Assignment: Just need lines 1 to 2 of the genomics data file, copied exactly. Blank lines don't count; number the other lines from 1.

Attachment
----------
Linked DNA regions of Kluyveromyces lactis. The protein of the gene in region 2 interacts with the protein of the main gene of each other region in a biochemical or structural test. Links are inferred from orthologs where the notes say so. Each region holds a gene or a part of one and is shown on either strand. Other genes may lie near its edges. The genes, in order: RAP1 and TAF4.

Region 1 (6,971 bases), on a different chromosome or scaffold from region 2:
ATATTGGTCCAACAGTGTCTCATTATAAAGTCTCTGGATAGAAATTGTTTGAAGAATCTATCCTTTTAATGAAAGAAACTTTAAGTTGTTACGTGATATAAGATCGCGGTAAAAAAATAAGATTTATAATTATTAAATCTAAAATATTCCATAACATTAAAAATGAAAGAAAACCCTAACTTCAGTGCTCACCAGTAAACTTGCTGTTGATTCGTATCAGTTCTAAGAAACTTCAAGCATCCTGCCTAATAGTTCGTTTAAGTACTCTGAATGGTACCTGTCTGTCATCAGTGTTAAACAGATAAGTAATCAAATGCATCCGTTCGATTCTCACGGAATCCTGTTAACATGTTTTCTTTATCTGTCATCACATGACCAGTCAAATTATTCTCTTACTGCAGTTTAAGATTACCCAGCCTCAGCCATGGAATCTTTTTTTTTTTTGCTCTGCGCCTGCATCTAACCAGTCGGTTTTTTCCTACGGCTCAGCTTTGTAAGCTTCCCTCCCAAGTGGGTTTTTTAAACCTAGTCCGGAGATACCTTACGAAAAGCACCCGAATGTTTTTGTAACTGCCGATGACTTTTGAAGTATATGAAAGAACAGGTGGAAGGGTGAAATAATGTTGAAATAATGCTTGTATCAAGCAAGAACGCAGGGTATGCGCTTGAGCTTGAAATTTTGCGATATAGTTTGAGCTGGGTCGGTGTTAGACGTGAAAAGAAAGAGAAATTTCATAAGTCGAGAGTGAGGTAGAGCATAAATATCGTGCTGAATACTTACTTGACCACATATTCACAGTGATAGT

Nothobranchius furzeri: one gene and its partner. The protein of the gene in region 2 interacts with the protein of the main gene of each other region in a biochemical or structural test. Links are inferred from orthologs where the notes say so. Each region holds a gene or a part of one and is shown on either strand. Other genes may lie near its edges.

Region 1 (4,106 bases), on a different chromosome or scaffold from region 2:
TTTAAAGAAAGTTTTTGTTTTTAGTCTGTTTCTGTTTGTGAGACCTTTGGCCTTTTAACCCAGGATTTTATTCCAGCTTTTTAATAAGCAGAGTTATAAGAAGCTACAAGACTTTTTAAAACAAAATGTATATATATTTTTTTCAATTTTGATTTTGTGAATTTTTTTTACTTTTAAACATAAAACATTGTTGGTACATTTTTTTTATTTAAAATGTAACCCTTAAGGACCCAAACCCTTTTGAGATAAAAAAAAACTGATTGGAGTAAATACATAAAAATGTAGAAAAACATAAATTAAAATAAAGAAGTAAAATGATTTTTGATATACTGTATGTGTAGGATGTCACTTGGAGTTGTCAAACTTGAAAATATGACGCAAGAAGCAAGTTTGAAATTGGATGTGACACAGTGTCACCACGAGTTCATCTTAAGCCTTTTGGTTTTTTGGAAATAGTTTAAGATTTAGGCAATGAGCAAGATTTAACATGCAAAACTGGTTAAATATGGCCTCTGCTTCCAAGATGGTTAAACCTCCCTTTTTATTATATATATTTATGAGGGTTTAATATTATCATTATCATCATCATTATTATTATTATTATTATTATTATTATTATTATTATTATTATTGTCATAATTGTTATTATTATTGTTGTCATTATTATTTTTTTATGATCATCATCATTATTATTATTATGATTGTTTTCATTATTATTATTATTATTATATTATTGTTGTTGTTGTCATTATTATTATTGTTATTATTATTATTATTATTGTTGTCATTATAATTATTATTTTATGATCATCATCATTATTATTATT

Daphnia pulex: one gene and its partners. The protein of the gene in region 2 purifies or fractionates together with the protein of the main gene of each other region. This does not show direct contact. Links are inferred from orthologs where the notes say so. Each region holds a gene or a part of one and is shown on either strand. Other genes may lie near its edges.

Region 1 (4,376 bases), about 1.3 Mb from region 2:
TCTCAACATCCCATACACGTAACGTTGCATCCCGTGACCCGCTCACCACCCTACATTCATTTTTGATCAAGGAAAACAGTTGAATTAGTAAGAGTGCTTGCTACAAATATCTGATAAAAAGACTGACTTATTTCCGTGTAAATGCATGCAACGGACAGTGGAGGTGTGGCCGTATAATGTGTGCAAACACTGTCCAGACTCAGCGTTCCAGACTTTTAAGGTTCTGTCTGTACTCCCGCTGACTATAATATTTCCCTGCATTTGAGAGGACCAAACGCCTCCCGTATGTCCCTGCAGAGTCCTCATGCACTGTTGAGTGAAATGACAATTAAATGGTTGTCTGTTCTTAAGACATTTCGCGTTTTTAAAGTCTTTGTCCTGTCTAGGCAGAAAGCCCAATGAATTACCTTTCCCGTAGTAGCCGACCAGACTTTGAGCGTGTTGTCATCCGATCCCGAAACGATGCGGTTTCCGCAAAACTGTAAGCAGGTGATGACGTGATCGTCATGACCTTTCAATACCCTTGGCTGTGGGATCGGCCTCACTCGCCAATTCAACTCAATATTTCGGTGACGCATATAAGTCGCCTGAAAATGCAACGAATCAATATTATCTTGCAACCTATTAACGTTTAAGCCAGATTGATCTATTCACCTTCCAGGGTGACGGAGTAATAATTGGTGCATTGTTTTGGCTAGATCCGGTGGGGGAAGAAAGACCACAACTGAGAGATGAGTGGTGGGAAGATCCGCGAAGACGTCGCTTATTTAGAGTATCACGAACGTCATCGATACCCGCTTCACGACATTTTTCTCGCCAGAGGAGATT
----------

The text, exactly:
Linked DNA regions of Kluyveromyces lactis. The protein of the gene in region 2 interacts with the protein of the main gene of each other region in a biochemical or structural test. Links are inferred from orthologs where the notes say so. Each region holds a gene or a part of one and is shown on either strand. Other genes may lie near its edges. The genes, in order: RAP1 and TAF4.

Region 1 (6,971 bases), on a different chromosome or scaffold from region 2: